Questions to Identify Gender Diversity
Emilia Lombardi, PhD; Swagata Banik, PhD; Jesper Zuber; and Katherine Mitchell
Baldwin Wallace University, Berea, Ohio
The study was supported with a grant by the Williams Institute, UCLA School of Law as part of the Gender Identity in U.S. Surveillance (GenIUSS) Project
Transgender has been defined generally as not conforming to societal norms of gender, or specifically to having a gender identity and/or expression that is contrary to one’s assigned sex at birth. The term is used to refer to a broad range of identities and expressions within the United States and other English speaking countries. There are efforts to identify study measures that are able to identify transgender populations, but little is known about how cisgender men and women will respond to those questions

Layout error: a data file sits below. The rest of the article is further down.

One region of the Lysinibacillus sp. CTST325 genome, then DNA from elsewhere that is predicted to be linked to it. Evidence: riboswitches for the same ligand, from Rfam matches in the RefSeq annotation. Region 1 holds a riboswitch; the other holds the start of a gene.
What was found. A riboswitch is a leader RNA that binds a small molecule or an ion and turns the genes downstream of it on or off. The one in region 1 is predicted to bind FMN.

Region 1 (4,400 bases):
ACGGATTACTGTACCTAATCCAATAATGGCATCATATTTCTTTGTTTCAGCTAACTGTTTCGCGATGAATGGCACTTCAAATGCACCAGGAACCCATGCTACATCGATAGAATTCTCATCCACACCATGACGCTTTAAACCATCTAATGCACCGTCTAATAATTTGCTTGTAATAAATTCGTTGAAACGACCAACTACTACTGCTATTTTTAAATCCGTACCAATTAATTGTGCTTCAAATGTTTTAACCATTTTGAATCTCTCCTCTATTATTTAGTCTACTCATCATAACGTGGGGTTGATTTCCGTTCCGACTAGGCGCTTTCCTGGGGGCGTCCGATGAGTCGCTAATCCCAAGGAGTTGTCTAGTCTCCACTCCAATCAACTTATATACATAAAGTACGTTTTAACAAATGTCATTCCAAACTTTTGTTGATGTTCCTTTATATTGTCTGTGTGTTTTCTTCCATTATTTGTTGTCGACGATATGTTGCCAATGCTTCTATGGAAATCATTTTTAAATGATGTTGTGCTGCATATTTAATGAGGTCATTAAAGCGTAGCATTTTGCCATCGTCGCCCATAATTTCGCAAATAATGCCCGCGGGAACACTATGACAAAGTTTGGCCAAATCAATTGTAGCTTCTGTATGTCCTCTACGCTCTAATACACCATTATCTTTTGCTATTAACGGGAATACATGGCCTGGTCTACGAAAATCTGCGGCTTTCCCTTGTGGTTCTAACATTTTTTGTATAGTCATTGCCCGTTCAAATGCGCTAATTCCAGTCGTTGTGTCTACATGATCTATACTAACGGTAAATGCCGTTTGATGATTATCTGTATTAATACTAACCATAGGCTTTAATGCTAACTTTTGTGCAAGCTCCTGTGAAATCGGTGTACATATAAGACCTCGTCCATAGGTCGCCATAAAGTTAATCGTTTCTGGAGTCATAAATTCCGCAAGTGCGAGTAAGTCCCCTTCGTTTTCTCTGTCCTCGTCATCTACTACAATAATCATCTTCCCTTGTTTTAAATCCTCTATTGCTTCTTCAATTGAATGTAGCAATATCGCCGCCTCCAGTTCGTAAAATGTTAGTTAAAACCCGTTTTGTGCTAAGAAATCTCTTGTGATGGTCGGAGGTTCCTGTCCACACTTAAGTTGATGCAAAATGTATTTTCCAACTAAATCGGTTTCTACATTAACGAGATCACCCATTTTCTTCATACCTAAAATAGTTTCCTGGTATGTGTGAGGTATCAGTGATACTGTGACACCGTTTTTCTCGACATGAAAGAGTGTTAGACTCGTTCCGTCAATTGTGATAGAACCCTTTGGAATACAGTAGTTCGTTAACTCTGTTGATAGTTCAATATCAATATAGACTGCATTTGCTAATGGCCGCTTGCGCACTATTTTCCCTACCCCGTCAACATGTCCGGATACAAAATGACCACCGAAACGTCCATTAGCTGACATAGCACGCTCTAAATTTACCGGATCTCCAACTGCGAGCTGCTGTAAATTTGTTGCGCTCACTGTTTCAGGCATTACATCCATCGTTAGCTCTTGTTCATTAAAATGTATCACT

The study interviewed 25 cisgender and transgender men and women to cognitively test how individuals respond to questions about transition status, gender nonconformity, and birth-sex assignment (the two-step and gender nonconformity measures). The results will help assess the utility and understanding of quantitative measures designed to people’s transition status and gender nonconformity.
Factors discussed include the understandability of the questions and participants ability to accurately identify people’s transition status and gender nonconformity in a manner that has high reliability and validity within quantitative analysis. Generally, participants were able to easily answer questions relating to transition status but had more difficulty regarding gender expression
Results will show that measures to identify transgender populations can be effectively used on cisgender populations, while still being able to identify transgender populations.